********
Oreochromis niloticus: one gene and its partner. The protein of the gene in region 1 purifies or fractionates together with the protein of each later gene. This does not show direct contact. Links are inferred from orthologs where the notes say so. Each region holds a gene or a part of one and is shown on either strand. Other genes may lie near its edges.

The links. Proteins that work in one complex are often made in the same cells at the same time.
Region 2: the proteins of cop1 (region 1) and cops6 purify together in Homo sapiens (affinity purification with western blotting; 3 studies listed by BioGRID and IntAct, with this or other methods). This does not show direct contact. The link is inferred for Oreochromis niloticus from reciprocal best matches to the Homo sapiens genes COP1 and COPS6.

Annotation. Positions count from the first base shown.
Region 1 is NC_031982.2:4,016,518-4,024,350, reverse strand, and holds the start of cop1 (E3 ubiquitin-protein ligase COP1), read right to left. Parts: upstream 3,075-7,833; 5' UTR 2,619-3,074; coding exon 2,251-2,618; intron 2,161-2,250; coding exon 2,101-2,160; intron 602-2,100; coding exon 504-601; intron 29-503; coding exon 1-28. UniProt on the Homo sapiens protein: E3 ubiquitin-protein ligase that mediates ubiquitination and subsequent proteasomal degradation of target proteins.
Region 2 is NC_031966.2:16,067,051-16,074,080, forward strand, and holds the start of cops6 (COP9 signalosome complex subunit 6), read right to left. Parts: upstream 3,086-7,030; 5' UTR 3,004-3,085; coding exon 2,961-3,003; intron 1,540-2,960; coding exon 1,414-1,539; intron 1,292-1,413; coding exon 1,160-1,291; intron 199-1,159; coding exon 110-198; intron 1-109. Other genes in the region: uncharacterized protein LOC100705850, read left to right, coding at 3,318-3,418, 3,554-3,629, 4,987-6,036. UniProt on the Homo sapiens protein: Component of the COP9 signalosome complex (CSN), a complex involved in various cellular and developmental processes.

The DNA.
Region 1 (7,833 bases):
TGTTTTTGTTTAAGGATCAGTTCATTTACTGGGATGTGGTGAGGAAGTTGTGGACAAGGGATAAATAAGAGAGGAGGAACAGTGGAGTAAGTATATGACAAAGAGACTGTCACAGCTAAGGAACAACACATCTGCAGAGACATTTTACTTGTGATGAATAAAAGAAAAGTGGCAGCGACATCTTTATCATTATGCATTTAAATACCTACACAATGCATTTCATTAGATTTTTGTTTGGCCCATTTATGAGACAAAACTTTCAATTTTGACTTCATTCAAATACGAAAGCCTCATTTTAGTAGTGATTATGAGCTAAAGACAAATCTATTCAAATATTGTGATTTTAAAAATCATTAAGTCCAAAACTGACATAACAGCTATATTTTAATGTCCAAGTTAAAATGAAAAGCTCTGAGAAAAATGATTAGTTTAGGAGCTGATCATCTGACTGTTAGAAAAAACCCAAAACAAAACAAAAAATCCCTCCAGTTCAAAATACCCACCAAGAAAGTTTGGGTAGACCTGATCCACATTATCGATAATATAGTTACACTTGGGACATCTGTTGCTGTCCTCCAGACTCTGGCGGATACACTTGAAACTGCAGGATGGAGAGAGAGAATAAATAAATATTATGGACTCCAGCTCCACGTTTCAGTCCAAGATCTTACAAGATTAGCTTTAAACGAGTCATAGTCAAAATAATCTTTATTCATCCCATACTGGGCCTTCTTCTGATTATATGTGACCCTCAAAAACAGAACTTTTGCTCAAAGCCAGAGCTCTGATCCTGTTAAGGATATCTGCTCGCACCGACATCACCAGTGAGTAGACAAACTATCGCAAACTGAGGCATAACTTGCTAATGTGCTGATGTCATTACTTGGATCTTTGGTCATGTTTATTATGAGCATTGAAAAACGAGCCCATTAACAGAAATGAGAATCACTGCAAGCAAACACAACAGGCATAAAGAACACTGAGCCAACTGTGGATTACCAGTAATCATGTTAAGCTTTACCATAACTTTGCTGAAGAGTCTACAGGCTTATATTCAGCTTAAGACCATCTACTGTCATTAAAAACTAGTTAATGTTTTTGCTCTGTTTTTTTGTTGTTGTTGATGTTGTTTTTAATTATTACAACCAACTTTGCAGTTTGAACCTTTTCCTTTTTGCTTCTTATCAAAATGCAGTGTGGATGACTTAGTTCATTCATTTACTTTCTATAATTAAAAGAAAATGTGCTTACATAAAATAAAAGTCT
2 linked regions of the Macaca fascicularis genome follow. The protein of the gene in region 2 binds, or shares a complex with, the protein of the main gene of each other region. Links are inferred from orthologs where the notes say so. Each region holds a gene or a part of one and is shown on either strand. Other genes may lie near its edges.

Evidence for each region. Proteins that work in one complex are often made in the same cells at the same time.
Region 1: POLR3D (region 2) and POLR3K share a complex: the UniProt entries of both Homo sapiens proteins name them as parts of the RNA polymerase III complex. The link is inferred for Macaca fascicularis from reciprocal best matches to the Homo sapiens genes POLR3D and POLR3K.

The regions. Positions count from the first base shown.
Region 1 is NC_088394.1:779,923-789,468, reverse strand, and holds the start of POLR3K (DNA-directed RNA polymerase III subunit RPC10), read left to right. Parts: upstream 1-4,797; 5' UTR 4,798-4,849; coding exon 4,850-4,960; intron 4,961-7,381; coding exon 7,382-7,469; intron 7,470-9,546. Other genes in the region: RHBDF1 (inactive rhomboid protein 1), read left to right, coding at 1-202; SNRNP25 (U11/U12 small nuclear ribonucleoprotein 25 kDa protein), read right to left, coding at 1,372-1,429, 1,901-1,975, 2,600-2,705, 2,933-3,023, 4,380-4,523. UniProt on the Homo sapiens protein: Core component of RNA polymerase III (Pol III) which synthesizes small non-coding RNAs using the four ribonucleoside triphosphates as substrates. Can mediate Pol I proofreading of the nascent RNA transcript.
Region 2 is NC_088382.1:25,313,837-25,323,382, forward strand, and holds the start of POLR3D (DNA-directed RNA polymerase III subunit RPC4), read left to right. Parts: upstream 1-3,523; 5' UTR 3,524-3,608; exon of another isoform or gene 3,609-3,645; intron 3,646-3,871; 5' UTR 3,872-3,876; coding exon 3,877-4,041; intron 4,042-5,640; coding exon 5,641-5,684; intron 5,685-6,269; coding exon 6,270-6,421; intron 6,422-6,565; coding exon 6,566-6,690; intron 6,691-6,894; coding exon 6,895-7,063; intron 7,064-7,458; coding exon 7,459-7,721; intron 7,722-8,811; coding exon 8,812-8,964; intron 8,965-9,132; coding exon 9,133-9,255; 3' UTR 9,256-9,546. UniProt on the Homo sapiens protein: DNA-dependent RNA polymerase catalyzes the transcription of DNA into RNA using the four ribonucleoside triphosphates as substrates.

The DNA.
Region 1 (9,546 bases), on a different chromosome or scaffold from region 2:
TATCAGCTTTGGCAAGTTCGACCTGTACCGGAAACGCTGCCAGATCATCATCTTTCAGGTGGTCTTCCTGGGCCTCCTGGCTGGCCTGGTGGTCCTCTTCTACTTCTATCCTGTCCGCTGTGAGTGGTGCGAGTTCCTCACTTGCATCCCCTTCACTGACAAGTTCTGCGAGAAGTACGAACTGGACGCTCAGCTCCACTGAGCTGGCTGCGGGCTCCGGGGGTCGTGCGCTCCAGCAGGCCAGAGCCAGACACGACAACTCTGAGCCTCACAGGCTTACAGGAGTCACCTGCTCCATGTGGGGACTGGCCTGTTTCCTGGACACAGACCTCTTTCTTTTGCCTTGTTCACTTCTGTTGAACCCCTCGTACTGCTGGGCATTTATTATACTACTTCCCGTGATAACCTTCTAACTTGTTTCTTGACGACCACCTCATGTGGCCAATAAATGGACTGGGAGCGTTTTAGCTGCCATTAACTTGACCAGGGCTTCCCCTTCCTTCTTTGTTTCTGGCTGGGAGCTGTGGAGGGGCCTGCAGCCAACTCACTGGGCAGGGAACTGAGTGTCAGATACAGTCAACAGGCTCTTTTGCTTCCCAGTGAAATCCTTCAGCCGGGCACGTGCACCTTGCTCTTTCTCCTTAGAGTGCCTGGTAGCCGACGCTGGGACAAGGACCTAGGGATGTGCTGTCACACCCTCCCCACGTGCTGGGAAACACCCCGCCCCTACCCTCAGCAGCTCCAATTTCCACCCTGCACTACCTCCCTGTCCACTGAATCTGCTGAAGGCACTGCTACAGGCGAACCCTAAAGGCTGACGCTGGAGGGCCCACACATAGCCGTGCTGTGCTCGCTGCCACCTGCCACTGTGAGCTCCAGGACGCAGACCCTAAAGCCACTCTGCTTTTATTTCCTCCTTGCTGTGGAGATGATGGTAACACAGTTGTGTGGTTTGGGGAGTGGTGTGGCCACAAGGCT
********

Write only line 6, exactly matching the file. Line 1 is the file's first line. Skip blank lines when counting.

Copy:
Region 2 is NC_031966.2:16,067,051-16,074,080, forward strand, and holds the start of cops6 (COP9 signalosome complex subunit 6), read right to left. Parts: upstream 3,086-7,030; 5' UTR 3,004-3,085; coding exon 2,961-3,003; intron 1,540-2,960; coding exon 1,414-1,539; intron 1,292-1,413; coding exon 1,160-1,291; intron 199-1,159; coding exon 110-198; intron 1-109. Other genes in the region: uncharacterized protein LOC100705850, read left to right, coding at 3,318-3,418, 3,554-3,629, 4,987-6,036. UniProt on the Homo sapiens protein: Component of the COP9 signalosome complex (CSN), a complex involved in various cellular and developmental processes.